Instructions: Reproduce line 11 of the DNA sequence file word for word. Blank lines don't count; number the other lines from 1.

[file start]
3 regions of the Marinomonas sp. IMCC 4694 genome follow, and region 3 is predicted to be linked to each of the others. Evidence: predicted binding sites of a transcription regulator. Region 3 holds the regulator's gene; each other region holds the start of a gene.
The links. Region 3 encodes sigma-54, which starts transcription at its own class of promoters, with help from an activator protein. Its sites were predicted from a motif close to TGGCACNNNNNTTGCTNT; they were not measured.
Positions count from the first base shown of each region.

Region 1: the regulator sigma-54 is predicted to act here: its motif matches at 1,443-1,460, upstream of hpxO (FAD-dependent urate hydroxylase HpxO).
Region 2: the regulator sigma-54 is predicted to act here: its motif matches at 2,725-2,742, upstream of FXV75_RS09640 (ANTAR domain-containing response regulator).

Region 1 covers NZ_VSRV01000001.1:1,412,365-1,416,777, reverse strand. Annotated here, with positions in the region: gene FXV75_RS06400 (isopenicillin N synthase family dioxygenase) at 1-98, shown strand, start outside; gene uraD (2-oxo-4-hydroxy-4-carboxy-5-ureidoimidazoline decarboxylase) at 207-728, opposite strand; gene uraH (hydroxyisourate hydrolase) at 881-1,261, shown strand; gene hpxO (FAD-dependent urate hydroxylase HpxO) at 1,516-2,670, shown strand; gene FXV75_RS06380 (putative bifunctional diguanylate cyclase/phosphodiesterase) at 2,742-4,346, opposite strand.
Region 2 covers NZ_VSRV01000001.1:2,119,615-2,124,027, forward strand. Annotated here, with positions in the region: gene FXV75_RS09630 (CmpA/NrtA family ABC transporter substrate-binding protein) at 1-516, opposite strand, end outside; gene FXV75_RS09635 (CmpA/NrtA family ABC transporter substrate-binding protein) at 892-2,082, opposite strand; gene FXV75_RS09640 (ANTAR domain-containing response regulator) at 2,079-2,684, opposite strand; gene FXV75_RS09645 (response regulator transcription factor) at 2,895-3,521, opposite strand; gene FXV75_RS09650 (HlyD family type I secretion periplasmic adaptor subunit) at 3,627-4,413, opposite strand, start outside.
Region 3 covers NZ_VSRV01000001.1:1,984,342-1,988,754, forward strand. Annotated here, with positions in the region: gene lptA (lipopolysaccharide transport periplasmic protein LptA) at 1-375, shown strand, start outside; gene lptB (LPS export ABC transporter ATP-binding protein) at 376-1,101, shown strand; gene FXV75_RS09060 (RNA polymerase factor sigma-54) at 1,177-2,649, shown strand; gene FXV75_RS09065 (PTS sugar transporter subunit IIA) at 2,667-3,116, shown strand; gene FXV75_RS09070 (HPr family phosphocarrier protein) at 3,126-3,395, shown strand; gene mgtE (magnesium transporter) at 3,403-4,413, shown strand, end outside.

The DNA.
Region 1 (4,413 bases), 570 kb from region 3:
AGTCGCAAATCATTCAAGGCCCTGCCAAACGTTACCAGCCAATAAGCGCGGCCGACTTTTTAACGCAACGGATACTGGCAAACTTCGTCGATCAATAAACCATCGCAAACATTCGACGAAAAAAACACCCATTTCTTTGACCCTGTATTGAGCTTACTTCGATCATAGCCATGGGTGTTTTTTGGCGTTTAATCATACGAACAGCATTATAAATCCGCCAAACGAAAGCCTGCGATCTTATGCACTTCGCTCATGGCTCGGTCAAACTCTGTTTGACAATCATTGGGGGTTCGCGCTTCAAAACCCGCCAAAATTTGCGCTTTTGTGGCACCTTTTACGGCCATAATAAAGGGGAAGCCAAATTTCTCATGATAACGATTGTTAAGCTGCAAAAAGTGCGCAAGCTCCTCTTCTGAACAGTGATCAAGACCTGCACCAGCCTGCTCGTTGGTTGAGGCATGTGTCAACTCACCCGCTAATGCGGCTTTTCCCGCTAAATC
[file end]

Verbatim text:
AGTCGCAAATCATTCAAGGCCCTGCCAAACGTTACCAGCCAATAAGCGCGGCCGACTTTTTAACGCAACGGATACTGGCAAACTTCGTCGATCAATAAACCATCGCAAACATTCGACGAAAAAAACACCCATTTCTTTGACCCTGTATTGAGCTTACTTCGATCATAGCCATGGGTGTTTTTTGGCGTTTAATCATACGAACAGCATTATAAATCCGCCAAACGAAAGCCTGCGATCTTATGCACTTCGCTCATGGCTCGGTCAAACTCTGTTTGACAATCATTGGGGGTTCGCGCTTCAAAACCCGCCAAAATTTGCGCTTTTGTGGCACCTTTTACGGCCATAATAAAGGGGAAGCCAAATTTCTCATGATAACGATTGTTAAGCTGCAAAAAGTGCGCAAGCTCCTCTTCTGAACAGTGATCAAGACCTGCACCAGCCTGCTCGTTGGTTGAGGCATGTGTCAACTCACCCGCTAATGCGGCTTTTCCCGCTAAATC